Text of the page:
It is important to know that not every gun safe has a door seal, which automatically makes the contents vulnerable to damage. Door seals help prevent the buildup of moisture in the safe, and a seal must be present if the gun safe is going to offer any fire protection, including protection from smoke, water spray from firehoses, or hot gasses, all of which can damage the contents.

Safes offering fire protection should feature intumescent door seals, as these expand when exposed to heat to help protect the contents from damage associated with a fire.


Gun safe locks come in different styles and with different ratings.Mechanical dial and electronic keypad locks, both considered part of the larger combination lock category, are certified under UL768 Standard for Combination Locks with key locks certified under UL 437 Burglary Resistant Locks and Locking Mechanisms.

UL 768

UL 768 combination locks all meet the specific standards.This includes the potential for a minimum of 1,000,000 different combinations, often requiring a dial wheel numbered from 0 to 99 when a three wheel combination lock is used. Additionally, the fence must be perpendicular to the plane of the tumblers, and the level must fit tightly on the post and be suitably secured. The tumblers must also be at a right angle to the post.

There are also several tolerances regulated by UL 768 standards, dictating the amount of variance that is considered acceptable when stopping in the proximity of the correct number on the dial. Further, electronic locks that meet the standard prevent thieves from simply removing the keypad to access controls directly associated with operating the lock.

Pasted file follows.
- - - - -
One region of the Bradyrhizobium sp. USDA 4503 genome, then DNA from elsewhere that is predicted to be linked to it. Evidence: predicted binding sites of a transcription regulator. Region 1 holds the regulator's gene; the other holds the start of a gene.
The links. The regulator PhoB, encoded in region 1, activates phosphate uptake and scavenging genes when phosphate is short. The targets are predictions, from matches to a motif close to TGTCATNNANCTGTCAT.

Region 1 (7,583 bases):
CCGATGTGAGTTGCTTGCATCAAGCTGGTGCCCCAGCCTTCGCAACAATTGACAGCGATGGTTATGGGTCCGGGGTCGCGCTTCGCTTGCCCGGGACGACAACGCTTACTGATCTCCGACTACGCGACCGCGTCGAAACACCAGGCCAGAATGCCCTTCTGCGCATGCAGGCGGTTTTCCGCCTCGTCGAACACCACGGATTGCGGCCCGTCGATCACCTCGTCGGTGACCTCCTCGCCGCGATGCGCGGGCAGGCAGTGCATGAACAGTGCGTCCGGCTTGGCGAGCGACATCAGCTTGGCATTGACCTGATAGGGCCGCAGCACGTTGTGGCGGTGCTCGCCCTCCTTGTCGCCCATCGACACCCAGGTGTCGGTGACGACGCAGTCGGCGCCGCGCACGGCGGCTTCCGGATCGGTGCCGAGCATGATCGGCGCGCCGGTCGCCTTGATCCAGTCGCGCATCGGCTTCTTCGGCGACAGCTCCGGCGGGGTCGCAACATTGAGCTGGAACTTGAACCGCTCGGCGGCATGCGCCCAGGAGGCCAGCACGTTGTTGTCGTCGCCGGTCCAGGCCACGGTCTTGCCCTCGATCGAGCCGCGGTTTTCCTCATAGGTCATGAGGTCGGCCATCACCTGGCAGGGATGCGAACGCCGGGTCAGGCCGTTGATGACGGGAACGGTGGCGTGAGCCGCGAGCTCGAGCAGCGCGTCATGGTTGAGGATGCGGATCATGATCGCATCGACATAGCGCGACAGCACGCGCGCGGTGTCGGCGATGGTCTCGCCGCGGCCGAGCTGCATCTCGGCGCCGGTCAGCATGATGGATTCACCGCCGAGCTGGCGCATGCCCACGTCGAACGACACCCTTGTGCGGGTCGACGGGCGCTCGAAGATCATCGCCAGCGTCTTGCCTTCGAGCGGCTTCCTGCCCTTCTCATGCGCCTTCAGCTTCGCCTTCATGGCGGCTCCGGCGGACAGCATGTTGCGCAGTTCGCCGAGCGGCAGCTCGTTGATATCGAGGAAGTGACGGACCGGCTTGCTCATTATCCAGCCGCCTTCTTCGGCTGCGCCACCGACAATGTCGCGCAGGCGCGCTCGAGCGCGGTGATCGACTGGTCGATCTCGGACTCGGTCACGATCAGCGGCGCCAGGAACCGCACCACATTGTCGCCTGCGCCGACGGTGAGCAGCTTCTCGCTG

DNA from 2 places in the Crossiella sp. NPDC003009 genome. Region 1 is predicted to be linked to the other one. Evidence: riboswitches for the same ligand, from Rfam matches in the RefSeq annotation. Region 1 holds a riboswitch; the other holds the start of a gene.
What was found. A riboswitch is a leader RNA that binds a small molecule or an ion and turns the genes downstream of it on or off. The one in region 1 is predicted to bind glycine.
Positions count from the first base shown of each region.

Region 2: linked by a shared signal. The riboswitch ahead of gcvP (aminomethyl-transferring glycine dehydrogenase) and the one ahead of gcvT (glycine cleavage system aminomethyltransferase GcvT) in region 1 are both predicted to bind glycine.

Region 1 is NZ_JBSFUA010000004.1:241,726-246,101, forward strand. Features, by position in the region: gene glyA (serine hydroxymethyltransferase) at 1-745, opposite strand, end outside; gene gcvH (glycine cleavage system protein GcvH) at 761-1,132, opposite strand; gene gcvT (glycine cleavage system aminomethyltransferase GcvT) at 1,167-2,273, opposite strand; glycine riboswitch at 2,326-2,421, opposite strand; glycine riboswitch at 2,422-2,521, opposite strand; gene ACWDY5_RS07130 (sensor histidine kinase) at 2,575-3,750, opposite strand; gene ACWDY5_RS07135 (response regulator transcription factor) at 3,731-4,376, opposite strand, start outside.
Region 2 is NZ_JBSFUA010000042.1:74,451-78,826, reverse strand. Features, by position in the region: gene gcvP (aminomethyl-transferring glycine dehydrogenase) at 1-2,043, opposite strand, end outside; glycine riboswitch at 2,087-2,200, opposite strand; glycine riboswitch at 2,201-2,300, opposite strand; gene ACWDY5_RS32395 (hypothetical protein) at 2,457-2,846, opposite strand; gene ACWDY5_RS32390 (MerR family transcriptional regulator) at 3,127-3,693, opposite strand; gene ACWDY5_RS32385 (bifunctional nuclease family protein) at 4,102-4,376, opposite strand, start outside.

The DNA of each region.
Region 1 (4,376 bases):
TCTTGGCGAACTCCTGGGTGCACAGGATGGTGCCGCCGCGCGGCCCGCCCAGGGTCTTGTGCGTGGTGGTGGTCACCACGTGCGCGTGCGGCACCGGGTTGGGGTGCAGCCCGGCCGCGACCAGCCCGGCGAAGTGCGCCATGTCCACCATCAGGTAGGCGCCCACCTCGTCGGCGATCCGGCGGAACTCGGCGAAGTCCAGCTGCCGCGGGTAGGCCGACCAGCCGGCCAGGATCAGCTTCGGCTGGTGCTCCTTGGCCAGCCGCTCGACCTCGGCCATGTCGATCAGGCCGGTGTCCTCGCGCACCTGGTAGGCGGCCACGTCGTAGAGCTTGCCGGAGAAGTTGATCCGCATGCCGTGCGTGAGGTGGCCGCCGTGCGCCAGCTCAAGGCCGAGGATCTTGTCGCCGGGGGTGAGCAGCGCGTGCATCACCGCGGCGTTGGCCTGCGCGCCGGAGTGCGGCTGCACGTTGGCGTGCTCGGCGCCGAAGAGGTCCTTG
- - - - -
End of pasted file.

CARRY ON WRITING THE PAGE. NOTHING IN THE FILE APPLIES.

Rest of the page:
Combination locks that don’t meet the UL 768 standards can have a variety of weak points that leave your contents vulnerable. For example, electronic locks without a rating could be hotwired to open the safe and combination locks may lack hard plates to prevent thieves from drilling holes to access various mechanisms. Additionally, the locks may be generally unreliable or even prone to failure.

Choosing a Lock Type

If you are choosing between an electronic or manual combination lock, electronic options are often considered more accessible. Often, they can be opened more quickly and are easier to operate under stress than their mechanical counterparts. Many keypads are also lit, making them easier to use in the dark than a mechanical version. The door automatically locks when the safe is closed again, making it highly convenient for securing contents quickly as well. So, if you are looking at a gun safe that facilitates home defense, an electronic keypad is often a better choice.

However, a mechanical lock may be more reliable, and likely doesn’t have the same wrong code penalty that may be associated with a keypad variant.Furthermore, mechanical locks don’t require batteries, which can lessen the amount of maintenance required to keep the lock operational.

Key locks offer protection, though they could potentially be picked by a skilled burglar with the right tools. In most cases, gun safes will offer one of the combination lock options over a traditional key, as they are typically considered more secure. The owner’s accessibility of a safe using a key lock is dependent on the key being nearby, which may not be especially convenient for purposes like home security. It is important to note that, like mechanical combination locks, key locks require very little maintenance.

Bolt Work

The locking bolts that secure the gun safe door as well as the linkages, handles, and relockers are vital components.Some manufacturers look to impress potential buyers by creating highly complex bolt work, though this generally doesn’t offer any more protection. Typically, it is better to select simple bolt work over more complex variants as fewer moving parts means it is less likely to fail.